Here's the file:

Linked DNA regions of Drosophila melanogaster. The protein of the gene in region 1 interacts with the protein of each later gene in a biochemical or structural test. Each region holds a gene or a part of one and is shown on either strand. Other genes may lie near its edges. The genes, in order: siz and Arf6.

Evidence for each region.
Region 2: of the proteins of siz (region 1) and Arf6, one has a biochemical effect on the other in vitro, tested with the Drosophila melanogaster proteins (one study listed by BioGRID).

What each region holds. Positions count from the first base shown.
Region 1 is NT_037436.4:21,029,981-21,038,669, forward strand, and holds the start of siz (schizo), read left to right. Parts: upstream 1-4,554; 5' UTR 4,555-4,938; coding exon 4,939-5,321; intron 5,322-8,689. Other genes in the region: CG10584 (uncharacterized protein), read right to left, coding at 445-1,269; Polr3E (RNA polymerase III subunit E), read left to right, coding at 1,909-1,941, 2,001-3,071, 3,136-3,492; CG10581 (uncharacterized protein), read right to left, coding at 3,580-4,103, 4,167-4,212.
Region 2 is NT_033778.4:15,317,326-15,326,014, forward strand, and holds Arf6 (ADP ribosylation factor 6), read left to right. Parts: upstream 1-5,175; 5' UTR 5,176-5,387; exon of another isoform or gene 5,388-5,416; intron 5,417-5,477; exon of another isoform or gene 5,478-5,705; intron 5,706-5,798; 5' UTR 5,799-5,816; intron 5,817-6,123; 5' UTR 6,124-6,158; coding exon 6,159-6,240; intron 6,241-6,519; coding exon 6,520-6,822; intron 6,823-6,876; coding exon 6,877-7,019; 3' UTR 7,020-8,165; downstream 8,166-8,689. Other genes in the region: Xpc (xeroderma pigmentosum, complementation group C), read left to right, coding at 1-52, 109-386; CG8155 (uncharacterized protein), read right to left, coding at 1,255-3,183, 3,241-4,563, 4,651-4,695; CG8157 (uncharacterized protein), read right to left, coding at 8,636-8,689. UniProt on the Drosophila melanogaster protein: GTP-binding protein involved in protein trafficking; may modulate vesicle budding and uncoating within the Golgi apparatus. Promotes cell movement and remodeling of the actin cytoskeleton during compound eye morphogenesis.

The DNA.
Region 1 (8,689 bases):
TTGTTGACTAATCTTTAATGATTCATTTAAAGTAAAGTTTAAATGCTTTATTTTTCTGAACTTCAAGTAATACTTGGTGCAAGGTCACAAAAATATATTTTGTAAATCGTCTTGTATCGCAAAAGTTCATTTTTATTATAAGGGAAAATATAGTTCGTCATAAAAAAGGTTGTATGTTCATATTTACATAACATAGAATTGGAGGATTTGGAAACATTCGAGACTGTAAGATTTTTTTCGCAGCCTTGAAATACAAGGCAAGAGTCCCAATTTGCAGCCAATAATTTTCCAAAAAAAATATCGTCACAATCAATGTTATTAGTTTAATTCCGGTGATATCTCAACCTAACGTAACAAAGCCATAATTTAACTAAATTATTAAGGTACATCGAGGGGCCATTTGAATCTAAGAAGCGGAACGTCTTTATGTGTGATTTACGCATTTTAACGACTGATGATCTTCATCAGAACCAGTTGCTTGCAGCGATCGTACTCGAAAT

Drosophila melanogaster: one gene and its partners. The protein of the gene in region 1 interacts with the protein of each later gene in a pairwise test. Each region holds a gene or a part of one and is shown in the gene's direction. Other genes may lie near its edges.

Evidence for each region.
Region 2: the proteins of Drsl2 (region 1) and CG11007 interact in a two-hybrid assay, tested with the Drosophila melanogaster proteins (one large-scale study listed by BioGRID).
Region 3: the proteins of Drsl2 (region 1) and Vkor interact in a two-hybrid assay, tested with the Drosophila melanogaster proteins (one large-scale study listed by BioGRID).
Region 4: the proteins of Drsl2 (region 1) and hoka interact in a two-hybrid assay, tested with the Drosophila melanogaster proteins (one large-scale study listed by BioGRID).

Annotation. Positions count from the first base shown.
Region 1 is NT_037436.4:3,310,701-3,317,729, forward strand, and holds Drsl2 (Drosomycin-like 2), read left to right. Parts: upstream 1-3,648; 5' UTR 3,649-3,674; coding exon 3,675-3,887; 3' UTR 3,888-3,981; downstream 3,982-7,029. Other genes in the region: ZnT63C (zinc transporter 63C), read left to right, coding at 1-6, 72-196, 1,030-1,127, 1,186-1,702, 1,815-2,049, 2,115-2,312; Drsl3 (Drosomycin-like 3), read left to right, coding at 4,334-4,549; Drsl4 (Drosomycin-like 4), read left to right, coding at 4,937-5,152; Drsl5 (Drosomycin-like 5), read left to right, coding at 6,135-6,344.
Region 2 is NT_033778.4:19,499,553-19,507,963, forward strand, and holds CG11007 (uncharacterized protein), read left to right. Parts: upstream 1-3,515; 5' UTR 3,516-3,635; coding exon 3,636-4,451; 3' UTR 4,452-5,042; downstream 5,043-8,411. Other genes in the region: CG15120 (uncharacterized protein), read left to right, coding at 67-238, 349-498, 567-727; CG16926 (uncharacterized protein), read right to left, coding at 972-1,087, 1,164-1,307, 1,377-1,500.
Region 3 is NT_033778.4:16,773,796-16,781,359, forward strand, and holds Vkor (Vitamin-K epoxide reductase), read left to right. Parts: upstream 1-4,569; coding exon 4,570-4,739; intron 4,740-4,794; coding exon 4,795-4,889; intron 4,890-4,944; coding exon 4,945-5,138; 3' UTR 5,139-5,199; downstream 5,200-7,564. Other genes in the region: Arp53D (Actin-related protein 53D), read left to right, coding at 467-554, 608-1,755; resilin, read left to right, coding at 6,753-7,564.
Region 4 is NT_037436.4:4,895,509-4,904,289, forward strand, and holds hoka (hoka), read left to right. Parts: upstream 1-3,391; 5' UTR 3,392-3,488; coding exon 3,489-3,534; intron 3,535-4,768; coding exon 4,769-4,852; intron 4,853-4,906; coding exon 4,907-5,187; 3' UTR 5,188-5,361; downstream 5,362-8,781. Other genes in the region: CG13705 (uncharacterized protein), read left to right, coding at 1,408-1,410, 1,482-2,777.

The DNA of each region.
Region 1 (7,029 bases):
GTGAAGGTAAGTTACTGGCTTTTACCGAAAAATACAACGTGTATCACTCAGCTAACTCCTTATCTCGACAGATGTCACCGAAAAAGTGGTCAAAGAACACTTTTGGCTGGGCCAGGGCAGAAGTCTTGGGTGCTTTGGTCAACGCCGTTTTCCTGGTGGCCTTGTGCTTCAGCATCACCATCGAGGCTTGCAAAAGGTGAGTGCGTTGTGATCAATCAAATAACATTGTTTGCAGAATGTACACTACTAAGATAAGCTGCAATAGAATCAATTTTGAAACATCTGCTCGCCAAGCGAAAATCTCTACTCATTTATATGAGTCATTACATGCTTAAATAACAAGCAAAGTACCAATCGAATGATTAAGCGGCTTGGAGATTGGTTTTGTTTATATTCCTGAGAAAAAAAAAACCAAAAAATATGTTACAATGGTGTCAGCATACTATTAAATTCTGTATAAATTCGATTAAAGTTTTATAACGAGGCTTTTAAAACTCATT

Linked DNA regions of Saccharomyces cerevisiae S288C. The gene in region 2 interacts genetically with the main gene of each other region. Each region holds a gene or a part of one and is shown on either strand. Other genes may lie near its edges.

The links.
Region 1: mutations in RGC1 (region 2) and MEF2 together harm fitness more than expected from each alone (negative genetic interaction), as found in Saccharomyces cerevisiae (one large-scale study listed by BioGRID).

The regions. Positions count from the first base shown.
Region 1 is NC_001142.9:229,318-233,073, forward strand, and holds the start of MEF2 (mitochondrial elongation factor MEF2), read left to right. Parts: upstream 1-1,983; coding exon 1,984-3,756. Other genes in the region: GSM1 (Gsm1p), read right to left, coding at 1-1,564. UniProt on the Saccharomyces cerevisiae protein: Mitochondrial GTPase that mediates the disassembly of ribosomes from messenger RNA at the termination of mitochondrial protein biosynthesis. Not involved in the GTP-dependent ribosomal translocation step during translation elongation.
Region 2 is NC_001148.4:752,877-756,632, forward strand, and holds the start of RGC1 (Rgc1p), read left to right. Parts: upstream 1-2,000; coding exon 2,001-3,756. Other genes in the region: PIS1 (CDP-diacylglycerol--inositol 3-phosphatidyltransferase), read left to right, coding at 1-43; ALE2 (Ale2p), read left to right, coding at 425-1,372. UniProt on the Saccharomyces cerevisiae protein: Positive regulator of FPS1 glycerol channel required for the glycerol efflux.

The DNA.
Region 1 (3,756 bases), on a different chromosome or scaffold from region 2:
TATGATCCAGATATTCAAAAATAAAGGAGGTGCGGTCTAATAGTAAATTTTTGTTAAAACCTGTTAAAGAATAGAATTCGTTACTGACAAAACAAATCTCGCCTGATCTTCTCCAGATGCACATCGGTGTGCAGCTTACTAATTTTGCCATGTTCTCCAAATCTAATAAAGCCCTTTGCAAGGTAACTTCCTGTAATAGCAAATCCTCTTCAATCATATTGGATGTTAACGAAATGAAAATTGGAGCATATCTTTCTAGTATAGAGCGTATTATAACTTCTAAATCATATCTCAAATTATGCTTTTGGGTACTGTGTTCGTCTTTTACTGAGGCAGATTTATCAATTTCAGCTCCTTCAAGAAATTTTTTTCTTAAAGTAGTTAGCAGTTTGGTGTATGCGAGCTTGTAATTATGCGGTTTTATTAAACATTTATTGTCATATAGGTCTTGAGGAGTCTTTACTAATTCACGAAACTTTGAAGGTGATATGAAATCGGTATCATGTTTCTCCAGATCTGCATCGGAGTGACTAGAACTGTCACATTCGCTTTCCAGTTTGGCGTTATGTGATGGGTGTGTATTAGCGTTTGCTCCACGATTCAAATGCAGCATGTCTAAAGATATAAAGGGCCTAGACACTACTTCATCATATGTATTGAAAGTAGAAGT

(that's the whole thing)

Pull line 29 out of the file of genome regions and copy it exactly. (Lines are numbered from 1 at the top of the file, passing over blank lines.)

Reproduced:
The DNA.